Square-Enix Play Arts Kai Bayonetta
Video game vixens become wickedly witchy action figures…
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Released earlier this year, Bayonetta is Devil May Cry-style third-person action title released for the Playstation 3 and XBOX 360 from Sega. In the game, players control Bayonetta, an “Umbra Witch” who awakens after a 500-year slumber to an unfamiliar world and amnesia that drives her to search for a mystical object called “The Right Eye” which she hopes will help her regain her memories. During her quest she is confronted several times by another Umbra Witch named Jeanne, who acts as Bayonetta’s rival and who is an unlockable, playable character in the game. Both of these shape-shifting, gun-toting witches are now captured for the first time as entries in Square-Enix’s continually impressive, hyper-detailed Play Arts Kai figure series.
The packaging for the Bayonetta figures keeps with the design of the Play Arts Kai figure line with no J-hook and a large window in the front and smaller die-cut windows on the sides. The overall color scheme of the box is red and black with the moon being used as a prominent graphic both on the insert and the back of the package. Both boxes have images of the enclosed figure on the side and well as multiple images on the back of the box. The figures are kept safe and secure on the inside of the box in plastic trays with form-fitting tops.
Sculpt & Articulation:
Square-Enix has taken all the style and flair of the game and it’s character designs and has translated them fairly accurately to action figure form. Both girls have long bodies and elongated limbs that make their heads appear to be a tad small, but keep with the game’s art direction. Both girls have over 25 points of articulation, with Bayonetta having a bit more due to her cape.
Bayonetta clothes are apparently made from her hair and it shows by the lined and textured surface of her one-piece, corseted outfit. She has what appear to be zippers running down her arms, from her breasts to her ankles, and from her neck and down her legs on her back. Her back is open, while her front is mostly closed except for a crescent shaped opening over her breasts. The moon symbol is used throughout the figure on the ends of the zippers, and her various medallions. All of these small features are perfectly sculpted and offer a lot of detail to enhance the look of the figure She also has long, cape like extensions coming from her arms that are not only articulated, but are bendable for posing. Her face is done perfectly, with a small trademark smirk and glasses that don’t overtake her face.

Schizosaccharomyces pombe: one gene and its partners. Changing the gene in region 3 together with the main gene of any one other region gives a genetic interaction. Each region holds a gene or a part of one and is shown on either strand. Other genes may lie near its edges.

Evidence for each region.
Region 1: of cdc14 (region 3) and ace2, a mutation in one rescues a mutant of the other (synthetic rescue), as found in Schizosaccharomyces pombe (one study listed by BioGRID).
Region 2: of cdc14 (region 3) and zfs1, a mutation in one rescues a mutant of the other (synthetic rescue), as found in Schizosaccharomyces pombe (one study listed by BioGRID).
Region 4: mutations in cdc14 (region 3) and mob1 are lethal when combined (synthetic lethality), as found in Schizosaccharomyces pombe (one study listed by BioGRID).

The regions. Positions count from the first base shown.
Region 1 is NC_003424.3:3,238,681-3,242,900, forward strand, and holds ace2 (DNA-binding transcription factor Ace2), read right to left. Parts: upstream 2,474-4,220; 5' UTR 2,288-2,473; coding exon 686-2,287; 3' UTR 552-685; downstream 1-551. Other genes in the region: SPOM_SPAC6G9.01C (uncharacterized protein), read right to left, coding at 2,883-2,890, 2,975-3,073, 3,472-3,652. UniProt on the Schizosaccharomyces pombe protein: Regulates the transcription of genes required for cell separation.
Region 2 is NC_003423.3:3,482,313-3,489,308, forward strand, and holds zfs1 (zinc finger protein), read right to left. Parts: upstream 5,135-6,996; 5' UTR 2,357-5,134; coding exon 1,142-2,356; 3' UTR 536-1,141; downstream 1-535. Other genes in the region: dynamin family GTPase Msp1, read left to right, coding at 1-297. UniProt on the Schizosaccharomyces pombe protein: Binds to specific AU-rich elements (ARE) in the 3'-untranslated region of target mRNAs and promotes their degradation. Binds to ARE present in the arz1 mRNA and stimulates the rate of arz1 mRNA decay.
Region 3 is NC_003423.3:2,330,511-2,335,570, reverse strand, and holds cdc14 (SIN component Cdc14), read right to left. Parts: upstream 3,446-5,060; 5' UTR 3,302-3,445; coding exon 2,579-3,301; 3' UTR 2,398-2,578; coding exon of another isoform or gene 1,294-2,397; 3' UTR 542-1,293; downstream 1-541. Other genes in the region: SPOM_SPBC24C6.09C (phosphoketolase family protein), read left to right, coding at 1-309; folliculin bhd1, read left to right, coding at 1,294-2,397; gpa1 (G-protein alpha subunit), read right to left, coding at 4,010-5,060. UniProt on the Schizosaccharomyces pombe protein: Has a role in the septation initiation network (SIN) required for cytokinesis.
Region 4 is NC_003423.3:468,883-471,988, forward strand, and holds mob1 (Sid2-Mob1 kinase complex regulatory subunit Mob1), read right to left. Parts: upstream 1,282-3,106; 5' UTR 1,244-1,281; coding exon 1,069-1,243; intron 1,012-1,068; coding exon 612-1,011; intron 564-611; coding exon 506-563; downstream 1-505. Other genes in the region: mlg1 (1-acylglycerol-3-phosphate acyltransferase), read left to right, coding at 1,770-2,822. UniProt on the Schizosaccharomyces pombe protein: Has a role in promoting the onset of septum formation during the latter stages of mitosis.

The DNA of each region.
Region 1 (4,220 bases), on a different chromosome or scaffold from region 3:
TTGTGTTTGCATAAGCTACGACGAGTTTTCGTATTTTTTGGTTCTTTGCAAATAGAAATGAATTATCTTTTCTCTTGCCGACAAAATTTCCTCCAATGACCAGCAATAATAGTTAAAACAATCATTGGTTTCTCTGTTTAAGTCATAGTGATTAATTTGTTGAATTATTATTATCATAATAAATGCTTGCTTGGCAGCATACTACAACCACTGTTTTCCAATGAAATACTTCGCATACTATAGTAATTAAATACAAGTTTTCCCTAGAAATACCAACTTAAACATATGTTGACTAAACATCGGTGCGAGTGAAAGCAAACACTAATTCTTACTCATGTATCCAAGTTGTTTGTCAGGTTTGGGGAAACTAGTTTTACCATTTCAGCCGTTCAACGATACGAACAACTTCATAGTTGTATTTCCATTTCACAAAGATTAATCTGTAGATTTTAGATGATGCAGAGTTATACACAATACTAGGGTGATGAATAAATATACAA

Jeanne, like Bayonetta, features a unique outfit with a fantastic amount if detail that really sets her apart. Her jumpsuit seems a little more bulky than B.’s, and features snaps instead of the zippers of the other woman. Her snaps run from her chest and down her leg in the front and from her behind down her leg in the rear. The snaps are opened on her legs to reveal and mesh texture on both sides. Jeanne features sculpted fur on her wrists and around her neck and a long bow on her lower back. A tree-like design is sculpted as a relief on the back of her outfit and looks similar to the design on the medallion at her neck. Like Bayonetta, Jeanne has glasses, but hers are propped on her head, contrasting her short, slicked back hairstyle.
The paint is applied perfectly on both girls and adds to the detailed sculpting and sets the two apart with colors that contrast much like their personalities. Bayonetta is overly black with gold accents throughout and red highlights that hint at her connection to Jeanne. All of the small details such as her jewelry, medallions, weapons and zippers are all painted beautifully. Jeanne is primarily red with black fur and silver mesh that matches her hair. All of her accents are silver to B.’s gold ones and all of her small details are just as crisp. One thing she has that Bayonetta doesn’t is the benefit of some additional airbrush work that brings out some definition and form in her outfit.
Both Bayonetta and Jeanne come with the same amount of accessories and each with a second set of hands. Bayonetta’s four guns, known as Scarbourough Fair, feature two barrels and intricately sculpted details including a different colored jewel and keychain symbol on each one, representing the four herbs Parsley, Thyme, Rosemary, and Sage. Two guns are wielded in her hands, while the other two slide into grooves on her ankles. One issue I came across is that the “foot” guns don’t want to stay in their holders and fall right out with any sort of posing. Jeanne has similar weapons, known as All4One, that are a little more sleek and classy looking than Bayonetta’s. The biggest noticeable difference with Jeanne’s guns are the long feathers that hang from the butts. The handheld guns’ feathers attach via metal rings that allow for full movement and the feathers themselves are bendable for enhanced poseability.
Fans of Bayonetta will not want to miss the first, and perhaps some of the only collectibles to be based off the characters in the game. The quality and detail that Square-Enix offers is top-notch and won’t be easily outdone by another company. The Bayonetta Play Arts Kai figures are available now at many of your favorite online retailers and from Square-Enix’s online shop for around $39.99 each.
Review Samples courtesy of Square-Enix
Review & Photos by Michael Klein
Re: Square-Enix Play Arts Kai Bayonetta
Square Enix continues to impress me with their amazing design work in the Play Arts KAI line. I personally can't wait to get the Deux Ex and Vanquish Play Arts KAI figures...